You can learn more about the impact of this law change and how you can help oppose this law at Ditch the Rule.

We already follow rules enacted by the Clean Water Act and the Arkansas Department of Environmental Quality and use best management practices that help us to protect our natural resources for our cows, our family and our community.

I support Ditching this Rule!


Susan Anglin is a dairy farmer and Farm Bureau member in Arkansas. Her blog is the Spotted Cow Review.

Navigate Common Sense and Ditch the Rule

A couple of weeks ago the rain started early one Sunday morning and did not let up until almost noon. It was a rain like we had not had in a long time (I am sorry for my drought-stricken friends, this may be a little hard to read). It was a great rain, it came down steadily and the dry ground really soaked it up. I believe (and it is only a guess since yours truly did not remember to take in his rain gauge last fall), that we received about three inches of rain.

Even though the rain came fairly slowly it still saturated the soil and because of that water started to run off. Soon there was a nice little stream running down the hillside by my house and down the road. The inner child in me wanted to put my boots on, grab a toy boat and float it down the very temporary stream. Then I realized that would be a very bad idea.

Sailboat ditch
Why would that be a bad idea? It would only prove that my little temporary stream was navigable on some level. The next logical question would be who cares? Well, apparently the EPA and the Corp of Engineers in all of their glorious wisdom and endless red tape care. Under a new proposed rule, the EPA and the Corp of Engineers would like to declare my little raging river of 15 minutes part of the “Waters of the U.S.”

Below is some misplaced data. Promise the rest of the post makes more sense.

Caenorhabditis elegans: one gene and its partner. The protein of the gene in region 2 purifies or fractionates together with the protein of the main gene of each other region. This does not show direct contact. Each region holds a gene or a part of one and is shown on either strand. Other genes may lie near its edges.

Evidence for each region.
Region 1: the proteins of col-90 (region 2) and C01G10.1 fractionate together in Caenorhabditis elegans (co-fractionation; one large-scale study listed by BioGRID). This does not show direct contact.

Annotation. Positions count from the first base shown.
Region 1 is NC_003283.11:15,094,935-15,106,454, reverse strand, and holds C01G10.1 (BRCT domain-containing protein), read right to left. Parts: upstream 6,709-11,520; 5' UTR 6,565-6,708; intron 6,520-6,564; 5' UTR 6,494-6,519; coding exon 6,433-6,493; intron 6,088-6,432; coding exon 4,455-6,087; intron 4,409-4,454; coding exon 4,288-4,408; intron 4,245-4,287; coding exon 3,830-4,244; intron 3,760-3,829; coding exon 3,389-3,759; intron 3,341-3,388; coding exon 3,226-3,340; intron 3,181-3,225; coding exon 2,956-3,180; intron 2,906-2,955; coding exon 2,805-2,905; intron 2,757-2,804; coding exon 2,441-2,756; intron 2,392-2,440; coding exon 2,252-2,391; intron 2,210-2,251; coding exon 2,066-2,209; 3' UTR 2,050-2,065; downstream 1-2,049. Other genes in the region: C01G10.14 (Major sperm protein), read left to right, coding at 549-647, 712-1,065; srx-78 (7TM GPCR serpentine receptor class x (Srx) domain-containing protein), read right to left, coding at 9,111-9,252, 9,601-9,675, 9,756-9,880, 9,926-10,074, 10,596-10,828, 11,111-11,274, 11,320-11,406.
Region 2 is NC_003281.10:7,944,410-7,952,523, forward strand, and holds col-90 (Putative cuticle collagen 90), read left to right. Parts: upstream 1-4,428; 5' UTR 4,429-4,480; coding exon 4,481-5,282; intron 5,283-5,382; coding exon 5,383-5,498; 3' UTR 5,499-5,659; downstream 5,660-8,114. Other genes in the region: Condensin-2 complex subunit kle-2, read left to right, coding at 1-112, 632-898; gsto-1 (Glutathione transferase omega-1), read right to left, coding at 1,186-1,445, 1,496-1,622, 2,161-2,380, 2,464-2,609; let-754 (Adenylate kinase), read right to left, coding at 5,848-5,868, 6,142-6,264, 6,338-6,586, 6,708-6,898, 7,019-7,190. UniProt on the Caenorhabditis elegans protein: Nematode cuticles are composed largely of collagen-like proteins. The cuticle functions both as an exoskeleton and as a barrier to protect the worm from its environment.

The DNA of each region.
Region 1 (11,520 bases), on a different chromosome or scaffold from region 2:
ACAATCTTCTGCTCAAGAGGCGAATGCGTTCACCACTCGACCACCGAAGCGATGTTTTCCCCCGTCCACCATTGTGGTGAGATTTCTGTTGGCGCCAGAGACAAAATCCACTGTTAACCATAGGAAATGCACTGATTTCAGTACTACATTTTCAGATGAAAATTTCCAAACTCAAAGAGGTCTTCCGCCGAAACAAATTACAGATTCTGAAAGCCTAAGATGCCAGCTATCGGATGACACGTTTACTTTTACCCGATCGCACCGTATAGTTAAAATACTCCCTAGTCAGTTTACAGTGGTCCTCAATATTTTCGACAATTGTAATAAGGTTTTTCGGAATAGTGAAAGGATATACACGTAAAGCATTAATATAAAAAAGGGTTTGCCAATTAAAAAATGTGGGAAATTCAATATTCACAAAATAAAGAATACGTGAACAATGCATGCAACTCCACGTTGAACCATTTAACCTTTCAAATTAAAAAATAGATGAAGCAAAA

Why is this a problem? This proposed new rule would declare almost every puddle, temporary stream, ditch, diversion or any other water hole part of the “Waters of the U.S.” and there is the problem. As part of the “Waters of the U.S.” almost every piece of land we farm or ranch would come under the regulation of the EPA and Corp of Engineers. Normal farming activities such as fence building, spraying and tillage could need a permit before they could be completed.

I don’t know about you, but I can only imagine the red tape and the waiting period that would come with any EPA or Corp of Engineers permit (not to mention cost). We all know what kind of time we have to wait around during the spring, the weather is usually nice and we have plenty of time to get things done. No, we are usually on a tight time frame in between weather systems and we cannot be delayed. Don’t overlook the fact that if we have to apply for a permit, it gives these two governmental agencies the ability to control how we farm and ranch.

In fairness, the EPA says that it will not bother us and that this rule is only meant to cover just a very few acres. Maybe they are telling the truth, but is this a chance you want to take? We live in a time when the increasing weight of federal government oversight makes it harder and harder to do our jobs and grow the food that even bureaucrats need. Another side of this issue that makes me just as nervous is the fact that the proposed new rule did not come down from Congress. This is something the EPA and the Corp of Engineers created to take more control away from local and state agencies. Our elected officials are almost powerless to change this rule. I don’t think this is how it is supposed to work.

We do have a chance to voice our opinions on this proposed new rule but the time is getting short.

We have until July 21 to go to the EPA and comment. Please, before you do this, do some research and make sure you have all the facts, don’t take my word, read the information and make up your own mind. Information is easy to find, and I am sure you have already heard and read quite a bit about this. Folks, if there was ever a time to take action, it is now.

Go to and make your voice heard!

I fear the noose of regulation will keep getting tighter and tighter and all of this in a time when we need to be more productive than we have ever been in agriculture. We know how to best care for the land and water we depend on and we need to be able to make those decisions on our own farms and in a timely manner. Let’s all let the EPA and Corps know that their boat just won’t float and to ditch the rule.

Glenn Brunkow is a fifth-generation farmer. He previously served on the national AFBF Young Farmers & Ranchers Committee and is a graduate of the Partners in Agricultural Leadership (PAL) program.